In the words of famed pop poet and football fan Mick Jagger, “You can’t always get what you want. But if you try sometimes, you get what you need.” We’ll do our best to do the latter for Fire Nation.

P.S. – I’ll make one prediction for 2013. I will not feel like this on October 28th…

scott press table

Don’t fret. Keep Hope Alive!

7 thoughts on “Prime Your 2013 Fire Pump: The Soccer is Back

  1. Scott – Very good article and you kind of said it all. Let the season begin! I’m going to get Bob Suarez out to a match. He was my first soccer coach. I owe him at least a game in my club seats Sec 127 – Row 2 behind the Fire bench

  2. Starting 11: Johnson, Anibaba, Arne, Berry, Sega, Larentowicz, Nyarko, Duka, Lindpere, Rolfe, McD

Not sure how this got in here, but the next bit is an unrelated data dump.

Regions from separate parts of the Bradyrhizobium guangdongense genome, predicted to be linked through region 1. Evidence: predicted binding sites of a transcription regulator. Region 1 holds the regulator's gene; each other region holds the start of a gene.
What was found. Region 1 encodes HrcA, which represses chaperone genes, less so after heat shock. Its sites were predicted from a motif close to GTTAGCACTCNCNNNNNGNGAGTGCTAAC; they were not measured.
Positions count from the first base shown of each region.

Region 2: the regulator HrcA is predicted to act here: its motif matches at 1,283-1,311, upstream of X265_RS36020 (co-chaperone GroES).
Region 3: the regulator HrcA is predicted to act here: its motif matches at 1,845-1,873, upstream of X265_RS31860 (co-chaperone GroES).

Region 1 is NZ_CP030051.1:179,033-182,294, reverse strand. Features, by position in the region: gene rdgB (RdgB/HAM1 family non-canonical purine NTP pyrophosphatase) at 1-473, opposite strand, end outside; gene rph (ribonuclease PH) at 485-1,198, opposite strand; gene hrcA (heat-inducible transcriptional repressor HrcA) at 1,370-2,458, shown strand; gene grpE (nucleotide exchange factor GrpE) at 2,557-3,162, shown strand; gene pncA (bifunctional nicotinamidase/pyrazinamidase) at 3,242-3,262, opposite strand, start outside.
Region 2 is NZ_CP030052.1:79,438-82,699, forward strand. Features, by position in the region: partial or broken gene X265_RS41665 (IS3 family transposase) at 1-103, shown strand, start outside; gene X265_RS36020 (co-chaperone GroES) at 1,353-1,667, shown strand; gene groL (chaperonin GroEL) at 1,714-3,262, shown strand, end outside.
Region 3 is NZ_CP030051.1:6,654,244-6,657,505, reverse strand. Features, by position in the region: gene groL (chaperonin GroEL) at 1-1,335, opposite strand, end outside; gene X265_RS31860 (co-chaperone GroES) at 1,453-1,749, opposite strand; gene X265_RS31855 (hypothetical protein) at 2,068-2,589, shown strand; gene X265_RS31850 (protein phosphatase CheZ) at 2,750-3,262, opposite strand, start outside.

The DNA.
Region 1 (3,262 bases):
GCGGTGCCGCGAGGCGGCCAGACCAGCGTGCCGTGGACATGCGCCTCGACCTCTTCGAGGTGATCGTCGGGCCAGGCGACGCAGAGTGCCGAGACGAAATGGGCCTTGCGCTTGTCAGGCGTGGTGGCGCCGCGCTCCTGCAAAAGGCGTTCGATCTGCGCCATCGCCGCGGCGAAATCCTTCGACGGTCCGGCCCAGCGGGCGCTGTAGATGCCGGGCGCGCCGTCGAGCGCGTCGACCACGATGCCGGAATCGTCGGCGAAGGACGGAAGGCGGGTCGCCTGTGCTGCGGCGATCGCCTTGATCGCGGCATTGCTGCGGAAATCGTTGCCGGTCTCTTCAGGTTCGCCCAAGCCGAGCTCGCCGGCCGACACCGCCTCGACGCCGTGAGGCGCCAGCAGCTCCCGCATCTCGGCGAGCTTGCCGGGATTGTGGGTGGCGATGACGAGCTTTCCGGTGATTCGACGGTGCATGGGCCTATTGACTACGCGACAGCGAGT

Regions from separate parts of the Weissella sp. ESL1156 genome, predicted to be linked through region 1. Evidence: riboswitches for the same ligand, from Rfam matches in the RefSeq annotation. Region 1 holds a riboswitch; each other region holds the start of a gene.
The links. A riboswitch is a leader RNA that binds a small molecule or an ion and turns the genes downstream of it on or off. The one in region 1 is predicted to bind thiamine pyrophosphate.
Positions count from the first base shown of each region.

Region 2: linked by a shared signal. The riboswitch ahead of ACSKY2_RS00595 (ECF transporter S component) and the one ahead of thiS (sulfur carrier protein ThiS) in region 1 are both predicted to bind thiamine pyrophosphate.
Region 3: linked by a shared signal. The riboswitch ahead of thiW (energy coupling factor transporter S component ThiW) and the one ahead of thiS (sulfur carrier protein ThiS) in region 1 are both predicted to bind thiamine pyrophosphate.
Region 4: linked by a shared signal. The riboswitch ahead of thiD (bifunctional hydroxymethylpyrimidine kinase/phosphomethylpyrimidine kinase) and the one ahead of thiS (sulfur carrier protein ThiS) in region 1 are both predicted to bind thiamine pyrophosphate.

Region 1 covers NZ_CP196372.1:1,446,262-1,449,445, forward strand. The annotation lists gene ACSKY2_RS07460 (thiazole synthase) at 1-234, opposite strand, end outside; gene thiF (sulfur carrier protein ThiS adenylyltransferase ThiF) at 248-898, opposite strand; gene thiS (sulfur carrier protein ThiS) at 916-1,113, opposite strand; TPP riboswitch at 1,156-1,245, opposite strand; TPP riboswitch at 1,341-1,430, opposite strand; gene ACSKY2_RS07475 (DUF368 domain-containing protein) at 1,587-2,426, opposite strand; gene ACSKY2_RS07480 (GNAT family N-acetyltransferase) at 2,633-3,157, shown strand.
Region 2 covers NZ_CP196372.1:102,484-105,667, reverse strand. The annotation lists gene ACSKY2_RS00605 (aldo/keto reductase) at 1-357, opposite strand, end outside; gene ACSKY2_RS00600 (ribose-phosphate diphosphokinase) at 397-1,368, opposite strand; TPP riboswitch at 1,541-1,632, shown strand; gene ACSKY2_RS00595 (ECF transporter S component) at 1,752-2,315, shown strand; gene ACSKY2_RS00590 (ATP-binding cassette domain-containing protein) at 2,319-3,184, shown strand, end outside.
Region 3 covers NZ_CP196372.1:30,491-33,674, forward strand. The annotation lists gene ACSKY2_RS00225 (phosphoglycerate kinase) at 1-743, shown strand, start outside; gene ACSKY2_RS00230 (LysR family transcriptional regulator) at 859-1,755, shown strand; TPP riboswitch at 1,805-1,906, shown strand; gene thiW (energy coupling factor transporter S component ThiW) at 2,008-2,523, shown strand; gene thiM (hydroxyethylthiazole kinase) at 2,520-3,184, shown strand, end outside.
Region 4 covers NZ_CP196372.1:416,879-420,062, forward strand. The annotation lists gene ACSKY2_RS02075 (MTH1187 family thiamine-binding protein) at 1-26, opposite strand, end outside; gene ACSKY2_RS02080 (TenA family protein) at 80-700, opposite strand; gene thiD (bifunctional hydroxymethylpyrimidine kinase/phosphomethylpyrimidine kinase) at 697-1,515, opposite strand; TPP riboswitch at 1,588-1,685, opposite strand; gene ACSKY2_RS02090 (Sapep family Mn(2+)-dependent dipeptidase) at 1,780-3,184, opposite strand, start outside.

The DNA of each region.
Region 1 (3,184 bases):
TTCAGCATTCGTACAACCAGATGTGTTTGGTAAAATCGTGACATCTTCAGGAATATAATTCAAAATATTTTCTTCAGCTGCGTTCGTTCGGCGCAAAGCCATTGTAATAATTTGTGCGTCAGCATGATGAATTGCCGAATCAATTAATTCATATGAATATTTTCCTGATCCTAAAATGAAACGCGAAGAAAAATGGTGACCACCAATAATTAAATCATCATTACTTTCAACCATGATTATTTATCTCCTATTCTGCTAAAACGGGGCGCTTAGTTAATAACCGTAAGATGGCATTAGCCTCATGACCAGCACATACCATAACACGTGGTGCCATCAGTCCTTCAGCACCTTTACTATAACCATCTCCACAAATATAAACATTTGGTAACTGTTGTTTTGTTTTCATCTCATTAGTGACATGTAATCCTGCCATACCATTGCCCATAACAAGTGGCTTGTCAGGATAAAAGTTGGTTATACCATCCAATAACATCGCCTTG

Consistent 18: Tornaghi, Kinney, Pause, Paladini, Alex, Santos, Atouba/Bone

    Reasoning: I see us playing a type of 4-1-3-1-1 so I see Anibaba/Kinney being able to play on the right or centrally and Pause being able to spell time at RB, LB and Holding Mid interchangeably. Meanwhile Paladini can also fill in for Larentowicz or Lindpere and Atouba/Bone can fill in on the wings. Alex to swap for Rolfe and Santos to swap in for McD. This is a deep team!